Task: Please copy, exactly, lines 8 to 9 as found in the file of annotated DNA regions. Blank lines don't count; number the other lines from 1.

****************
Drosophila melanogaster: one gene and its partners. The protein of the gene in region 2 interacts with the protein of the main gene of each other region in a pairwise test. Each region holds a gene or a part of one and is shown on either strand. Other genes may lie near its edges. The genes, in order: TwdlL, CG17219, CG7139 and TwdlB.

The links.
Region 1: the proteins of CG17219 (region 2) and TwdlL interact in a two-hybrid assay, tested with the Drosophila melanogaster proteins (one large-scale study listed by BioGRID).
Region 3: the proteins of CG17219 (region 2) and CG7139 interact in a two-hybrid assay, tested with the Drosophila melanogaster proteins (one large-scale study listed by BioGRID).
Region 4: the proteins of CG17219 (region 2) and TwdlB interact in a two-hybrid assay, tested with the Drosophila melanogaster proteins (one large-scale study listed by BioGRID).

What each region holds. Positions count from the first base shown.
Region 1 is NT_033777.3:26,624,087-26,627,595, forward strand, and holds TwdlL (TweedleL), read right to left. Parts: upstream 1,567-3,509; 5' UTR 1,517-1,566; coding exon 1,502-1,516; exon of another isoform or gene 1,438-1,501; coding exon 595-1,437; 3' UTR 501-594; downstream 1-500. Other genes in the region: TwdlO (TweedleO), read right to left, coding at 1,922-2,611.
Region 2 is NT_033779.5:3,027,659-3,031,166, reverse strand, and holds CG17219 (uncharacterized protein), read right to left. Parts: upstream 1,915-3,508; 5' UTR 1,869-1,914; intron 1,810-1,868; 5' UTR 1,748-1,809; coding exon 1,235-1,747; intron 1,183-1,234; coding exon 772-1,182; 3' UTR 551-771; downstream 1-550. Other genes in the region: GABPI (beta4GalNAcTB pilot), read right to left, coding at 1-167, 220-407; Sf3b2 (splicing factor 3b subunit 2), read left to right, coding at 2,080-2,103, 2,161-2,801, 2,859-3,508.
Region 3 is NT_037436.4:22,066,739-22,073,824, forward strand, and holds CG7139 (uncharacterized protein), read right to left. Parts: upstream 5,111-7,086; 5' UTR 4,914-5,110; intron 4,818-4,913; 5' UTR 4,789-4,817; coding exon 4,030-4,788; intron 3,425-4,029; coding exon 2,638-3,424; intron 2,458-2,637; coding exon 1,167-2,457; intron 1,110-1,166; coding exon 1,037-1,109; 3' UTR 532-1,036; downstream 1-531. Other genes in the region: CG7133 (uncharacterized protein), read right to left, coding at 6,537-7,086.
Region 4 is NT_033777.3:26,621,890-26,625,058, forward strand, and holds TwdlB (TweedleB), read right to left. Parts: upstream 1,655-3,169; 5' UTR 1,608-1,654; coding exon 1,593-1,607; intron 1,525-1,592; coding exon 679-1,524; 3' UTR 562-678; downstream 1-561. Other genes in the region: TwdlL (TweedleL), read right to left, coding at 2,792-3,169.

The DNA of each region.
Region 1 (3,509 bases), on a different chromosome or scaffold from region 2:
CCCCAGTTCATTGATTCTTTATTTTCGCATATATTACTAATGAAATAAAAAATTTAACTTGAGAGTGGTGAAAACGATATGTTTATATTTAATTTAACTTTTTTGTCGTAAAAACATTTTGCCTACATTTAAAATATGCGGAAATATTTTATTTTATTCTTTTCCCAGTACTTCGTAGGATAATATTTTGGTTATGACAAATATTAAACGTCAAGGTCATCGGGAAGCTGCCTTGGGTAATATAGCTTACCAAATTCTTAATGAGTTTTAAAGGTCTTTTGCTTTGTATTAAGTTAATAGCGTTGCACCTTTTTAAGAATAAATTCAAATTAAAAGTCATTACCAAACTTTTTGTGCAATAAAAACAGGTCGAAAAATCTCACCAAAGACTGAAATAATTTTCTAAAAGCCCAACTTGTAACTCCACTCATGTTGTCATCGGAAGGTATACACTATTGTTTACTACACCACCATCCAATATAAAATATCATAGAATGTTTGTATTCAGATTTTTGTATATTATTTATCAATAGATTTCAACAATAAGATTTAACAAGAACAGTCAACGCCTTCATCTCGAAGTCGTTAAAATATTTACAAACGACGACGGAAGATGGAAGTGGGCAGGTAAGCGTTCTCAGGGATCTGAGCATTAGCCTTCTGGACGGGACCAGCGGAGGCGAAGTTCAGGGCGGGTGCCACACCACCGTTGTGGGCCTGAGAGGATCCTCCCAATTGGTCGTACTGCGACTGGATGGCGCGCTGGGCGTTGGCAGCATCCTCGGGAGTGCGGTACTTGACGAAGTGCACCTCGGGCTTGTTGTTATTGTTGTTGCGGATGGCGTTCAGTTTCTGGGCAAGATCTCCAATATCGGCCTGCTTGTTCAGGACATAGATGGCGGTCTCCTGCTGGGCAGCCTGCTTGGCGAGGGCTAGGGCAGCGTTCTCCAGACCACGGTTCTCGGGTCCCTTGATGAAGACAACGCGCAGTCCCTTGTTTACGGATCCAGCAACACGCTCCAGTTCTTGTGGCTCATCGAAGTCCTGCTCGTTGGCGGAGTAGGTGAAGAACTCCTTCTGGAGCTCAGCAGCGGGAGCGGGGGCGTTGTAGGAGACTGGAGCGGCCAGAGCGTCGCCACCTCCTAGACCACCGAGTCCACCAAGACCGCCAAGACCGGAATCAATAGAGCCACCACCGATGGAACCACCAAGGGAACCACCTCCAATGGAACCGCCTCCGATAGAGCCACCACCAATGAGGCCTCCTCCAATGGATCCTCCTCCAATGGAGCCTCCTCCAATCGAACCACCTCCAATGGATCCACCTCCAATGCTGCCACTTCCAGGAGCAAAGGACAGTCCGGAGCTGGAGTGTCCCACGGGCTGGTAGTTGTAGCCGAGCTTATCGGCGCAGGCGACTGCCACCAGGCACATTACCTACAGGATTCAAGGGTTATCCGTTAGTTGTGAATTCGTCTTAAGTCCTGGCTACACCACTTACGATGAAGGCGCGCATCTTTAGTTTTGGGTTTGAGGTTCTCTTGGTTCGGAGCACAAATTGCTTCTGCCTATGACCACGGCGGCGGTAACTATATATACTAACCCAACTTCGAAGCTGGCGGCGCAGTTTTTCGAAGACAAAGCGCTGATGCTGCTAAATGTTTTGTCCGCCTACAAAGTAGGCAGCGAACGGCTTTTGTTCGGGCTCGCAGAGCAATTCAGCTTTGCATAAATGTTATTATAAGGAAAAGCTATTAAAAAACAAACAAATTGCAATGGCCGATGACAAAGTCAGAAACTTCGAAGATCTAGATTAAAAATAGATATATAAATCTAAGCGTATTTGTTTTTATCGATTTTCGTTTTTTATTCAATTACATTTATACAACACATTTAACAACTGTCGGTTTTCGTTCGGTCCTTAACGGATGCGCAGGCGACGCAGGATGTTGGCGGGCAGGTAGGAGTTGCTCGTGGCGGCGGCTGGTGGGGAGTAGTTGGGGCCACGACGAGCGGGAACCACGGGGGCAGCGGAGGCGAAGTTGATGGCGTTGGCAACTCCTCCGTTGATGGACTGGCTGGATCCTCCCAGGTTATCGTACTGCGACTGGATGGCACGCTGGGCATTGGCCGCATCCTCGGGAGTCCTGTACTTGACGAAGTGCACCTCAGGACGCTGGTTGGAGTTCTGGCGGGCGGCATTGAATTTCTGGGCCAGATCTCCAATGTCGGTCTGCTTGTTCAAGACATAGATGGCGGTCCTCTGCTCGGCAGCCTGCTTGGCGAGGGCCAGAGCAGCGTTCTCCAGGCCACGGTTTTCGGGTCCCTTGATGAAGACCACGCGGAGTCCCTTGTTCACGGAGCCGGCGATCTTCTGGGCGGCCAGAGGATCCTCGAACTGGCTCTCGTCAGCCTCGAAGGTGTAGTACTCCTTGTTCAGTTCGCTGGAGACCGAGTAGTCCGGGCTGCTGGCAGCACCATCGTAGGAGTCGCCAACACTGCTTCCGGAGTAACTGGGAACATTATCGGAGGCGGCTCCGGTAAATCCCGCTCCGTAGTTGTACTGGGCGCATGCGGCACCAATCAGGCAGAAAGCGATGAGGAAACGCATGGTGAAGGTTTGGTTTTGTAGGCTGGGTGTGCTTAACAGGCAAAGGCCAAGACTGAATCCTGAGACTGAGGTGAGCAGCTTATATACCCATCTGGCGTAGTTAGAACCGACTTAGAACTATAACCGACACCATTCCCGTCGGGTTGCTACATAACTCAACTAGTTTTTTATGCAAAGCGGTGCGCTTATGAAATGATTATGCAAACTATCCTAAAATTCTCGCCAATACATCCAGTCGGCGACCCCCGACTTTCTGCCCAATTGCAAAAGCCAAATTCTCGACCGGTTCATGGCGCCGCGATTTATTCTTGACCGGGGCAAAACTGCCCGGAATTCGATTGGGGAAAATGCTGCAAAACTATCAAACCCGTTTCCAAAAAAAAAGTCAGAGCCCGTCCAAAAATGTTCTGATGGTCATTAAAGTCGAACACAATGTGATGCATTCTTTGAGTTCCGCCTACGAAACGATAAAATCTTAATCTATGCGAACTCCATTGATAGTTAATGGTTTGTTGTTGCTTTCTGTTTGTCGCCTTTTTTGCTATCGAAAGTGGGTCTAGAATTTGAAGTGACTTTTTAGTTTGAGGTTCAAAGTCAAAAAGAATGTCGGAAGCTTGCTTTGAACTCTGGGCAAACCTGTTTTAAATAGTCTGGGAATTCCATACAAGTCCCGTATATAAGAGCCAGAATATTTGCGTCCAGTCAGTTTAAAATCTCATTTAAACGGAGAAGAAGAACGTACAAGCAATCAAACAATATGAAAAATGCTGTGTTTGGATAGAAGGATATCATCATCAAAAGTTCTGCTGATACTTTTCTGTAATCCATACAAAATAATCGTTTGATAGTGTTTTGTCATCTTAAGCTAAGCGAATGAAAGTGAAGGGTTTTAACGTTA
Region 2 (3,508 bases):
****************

Region 2 is NT_033779.5:3,027,659-3,031,166, reverse strand, and holds CG17219 (uncharacterized protein), read right to left. Parts: upstream 1,915-3,508; 5' UTR 1,869-1,914; intron 1,810-1,868; 5' UTR 1,748-1,809; coding exon 1,235-1,747; intron 1,183-1,234; coding exon 772-1,182; 3' UTR 551-771; downstream 1-550. Other genes in the region: GABPI (beta4GalNAcTB pilot), read right to left, coding at 1-167, 220-407; Sf3b2 (splicing factor 3b subunit 2), read left to right, coding at 2,080-2,103, 2,161-2,801, 2,859-3,508.
Region 3 is NT_037436.4:22,066,739-22,073,824, forward strand, and holds CG7139 (uncharacterized protein), read right to left. Parts: upstream 5,111-7,086; 5' UTR 4,914-5,110; intron 4,818-4,913; 5' UTR 4,789-4,817; coding exon 4,030-4,788; intron 3,425-4,029; coding exon 2,638-3,424; intron 2,458-2,637; coding exon 1,167-2,457; intron 1,110-1,166; coding exon 1,037-1,109; 3' UTR 532-1,036; downstream 1-531. Other genes in the region: CG7133 (uncharacterized protein), read right to left, coding at 6,537-7,086.